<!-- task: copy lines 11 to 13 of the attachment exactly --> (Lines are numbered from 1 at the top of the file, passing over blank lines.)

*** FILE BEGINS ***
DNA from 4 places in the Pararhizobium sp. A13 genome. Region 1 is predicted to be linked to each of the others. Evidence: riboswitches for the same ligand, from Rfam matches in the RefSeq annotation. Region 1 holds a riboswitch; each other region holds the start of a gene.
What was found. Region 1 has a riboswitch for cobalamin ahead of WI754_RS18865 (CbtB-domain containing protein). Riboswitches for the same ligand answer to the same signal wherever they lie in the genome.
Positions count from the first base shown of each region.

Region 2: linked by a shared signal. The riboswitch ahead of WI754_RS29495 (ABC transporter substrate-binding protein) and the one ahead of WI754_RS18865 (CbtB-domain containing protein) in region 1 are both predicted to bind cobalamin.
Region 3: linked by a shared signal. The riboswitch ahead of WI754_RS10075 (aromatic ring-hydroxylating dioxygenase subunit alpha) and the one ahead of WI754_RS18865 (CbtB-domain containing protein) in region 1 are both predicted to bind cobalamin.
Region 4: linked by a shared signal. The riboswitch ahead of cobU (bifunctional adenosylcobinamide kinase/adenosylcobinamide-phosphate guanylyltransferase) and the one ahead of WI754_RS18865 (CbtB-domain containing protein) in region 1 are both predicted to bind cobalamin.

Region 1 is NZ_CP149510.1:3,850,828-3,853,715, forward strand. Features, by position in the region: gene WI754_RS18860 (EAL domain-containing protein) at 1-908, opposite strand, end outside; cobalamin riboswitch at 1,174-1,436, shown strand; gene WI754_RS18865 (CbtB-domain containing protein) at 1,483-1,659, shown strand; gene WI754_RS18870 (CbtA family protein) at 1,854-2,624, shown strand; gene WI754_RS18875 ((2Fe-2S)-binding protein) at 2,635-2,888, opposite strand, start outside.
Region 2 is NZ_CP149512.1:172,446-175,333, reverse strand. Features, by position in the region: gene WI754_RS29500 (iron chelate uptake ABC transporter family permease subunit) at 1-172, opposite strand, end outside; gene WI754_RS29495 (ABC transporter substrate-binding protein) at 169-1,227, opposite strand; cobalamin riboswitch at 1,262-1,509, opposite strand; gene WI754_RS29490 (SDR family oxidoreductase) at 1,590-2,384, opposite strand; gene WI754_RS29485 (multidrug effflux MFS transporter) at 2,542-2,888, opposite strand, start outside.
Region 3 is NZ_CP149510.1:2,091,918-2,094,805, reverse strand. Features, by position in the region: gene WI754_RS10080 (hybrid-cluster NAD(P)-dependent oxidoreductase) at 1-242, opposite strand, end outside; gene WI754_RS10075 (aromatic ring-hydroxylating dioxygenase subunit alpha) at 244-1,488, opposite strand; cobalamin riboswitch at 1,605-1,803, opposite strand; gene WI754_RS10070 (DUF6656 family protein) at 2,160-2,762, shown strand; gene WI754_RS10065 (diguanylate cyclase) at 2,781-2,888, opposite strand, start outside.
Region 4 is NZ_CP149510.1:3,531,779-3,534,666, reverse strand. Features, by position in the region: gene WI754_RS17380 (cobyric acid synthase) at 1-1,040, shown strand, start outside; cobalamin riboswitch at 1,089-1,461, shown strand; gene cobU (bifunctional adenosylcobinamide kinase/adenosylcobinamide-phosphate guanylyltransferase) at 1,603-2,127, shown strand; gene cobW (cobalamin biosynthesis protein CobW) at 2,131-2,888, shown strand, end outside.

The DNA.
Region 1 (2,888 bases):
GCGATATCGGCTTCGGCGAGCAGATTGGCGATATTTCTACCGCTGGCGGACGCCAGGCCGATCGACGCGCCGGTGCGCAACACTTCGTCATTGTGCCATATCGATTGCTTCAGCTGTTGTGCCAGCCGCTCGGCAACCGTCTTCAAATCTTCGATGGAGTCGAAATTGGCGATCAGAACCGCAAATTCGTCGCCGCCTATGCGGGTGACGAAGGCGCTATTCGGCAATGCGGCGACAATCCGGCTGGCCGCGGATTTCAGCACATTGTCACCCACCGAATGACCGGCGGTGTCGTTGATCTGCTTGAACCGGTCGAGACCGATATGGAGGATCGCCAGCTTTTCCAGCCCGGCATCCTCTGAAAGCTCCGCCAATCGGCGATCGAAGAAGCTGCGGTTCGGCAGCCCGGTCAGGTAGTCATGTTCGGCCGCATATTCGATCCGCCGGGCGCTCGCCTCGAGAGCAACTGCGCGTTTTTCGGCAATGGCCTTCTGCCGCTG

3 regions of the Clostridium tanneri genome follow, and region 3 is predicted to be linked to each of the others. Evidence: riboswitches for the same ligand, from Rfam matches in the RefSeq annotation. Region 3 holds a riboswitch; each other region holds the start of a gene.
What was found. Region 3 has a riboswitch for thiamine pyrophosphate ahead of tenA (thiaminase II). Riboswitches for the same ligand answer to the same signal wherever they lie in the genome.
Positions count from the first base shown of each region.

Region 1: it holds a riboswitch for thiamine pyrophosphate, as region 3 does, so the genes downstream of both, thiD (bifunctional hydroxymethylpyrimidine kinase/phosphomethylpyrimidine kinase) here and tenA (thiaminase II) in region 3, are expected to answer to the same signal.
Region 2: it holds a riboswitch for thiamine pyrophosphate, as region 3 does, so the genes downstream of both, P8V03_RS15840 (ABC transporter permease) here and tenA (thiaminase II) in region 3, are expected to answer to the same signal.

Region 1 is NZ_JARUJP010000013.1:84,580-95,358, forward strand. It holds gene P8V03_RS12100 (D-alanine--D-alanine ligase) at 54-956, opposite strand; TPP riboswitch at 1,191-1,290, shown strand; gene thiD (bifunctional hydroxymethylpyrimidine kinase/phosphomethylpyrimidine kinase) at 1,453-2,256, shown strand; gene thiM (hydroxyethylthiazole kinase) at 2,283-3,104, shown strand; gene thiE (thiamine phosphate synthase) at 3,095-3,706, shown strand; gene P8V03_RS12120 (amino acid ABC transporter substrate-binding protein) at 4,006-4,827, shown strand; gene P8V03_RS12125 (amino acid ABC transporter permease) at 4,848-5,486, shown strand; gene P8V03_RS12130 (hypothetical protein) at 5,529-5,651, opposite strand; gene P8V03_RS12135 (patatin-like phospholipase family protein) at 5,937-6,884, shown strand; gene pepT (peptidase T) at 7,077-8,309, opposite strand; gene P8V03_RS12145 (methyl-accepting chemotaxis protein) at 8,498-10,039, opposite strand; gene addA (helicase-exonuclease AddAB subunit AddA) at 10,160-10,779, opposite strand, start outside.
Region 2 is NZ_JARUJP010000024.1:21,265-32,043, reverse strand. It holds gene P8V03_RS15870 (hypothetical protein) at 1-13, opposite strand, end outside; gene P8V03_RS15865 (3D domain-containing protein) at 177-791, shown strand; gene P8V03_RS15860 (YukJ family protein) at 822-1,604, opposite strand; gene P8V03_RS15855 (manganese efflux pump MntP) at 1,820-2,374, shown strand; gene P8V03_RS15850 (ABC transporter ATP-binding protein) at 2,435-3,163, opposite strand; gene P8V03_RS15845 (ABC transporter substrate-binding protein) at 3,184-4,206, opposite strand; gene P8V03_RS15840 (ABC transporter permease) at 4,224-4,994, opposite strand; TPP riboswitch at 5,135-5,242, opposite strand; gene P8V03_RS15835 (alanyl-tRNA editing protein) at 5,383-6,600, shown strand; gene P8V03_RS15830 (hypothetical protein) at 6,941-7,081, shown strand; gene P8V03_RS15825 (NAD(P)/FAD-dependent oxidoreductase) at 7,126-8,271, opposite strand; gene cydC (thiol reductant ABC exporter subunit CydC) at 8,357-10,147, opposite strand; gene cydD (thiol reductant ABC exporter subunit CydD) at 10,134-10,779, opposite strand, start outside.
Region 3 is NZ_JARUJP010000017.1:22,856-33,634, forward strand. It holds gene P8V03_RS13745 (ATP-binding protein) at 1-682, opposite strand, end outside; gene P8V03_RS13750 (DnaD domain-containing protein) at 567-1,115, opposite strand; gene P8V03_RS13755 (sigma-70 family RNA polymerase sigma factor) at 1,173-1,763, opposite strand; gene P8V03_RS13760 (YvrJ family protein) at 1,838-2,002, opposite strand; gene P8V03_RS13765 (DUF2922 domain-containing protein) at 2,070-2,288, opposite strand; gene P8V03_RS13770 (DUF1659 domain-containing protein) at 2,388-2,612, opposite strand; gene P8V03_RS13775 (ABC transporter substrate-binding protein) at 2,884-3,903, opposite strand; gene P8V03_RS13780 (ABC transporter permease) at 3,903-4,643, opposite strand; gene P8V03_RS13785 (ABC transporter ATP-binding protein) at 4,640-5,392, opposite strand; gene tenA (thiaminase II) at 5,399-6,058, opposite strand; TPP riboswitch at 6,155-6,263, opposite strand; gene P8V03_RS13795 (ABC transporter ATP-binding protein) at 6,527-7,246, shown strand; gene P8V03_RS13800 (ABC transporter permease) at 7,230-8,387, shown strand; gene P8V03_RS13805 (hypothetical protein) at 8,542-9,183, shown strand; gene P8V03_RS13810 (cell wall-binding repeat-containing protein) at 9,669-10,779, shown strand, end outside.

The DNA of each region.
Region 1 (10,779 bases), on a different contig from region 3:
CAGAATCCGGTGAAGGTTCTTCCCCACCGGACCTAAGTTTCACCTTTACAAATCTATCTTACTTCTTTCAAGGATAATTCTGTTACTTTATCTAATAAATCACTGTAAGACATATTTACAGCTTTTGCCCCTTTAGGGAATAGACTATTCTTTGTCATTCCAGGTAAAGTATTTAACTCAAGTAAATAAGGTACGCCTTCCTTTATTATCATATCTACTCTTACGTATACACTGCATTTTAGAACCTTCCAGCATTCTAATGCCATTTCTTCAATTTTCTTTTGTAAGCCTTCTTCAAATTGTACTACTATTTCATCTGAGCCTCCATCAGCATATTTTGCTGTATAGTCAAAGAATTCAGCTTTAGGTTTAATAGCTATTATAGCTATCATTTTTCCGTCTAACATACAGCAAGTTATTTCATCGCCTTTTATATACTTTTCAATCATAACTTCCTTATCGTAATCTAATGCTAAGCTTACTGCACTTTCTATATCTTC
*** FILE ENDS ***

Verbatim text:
The DNA.
Region 1 (2,888 bases):
GCGATATCGGCTTCGGCGAGCAGATTGGCGATATTTCTACCGCTGGCGGACGCCAGGCCGATCGACGCGCCGGTGCGCAACACTTCGTCATTGTGCCATATCGATTGCTTCAGCTGTTGTGCCAGCCGCTCGGCAACCGTCTTCAAATCTTCGATGGAGTCGAAATTGGCGATCAGAACCGCAAATTCGTCGCCGCCTATGCGGGTGACGAAGGCGCTATTCGGCAATGCGGCGACAATCCGGCTGGCCGCGGATTTCAGCACATTGTCACCCACCGAATGACCGGCGGTGTCGTTGATCTGCTTGAACCGGTCGAGACCGATATGGAGGATCGCCAGCTTTTCCAGCCCGGCATCCTCTGAAAGCTCCGCCAATCGGCGATCGAAGAAGCTGCGGTTCGGCAGCCCGGTCAGGTAGTCATGTTCGGCCGCATATTCGATCCGCCGGGCGCTCGCCTCGAGAGCAACTGCGCGTTTTTCGGCAATGGCCTTCTGCCGCTG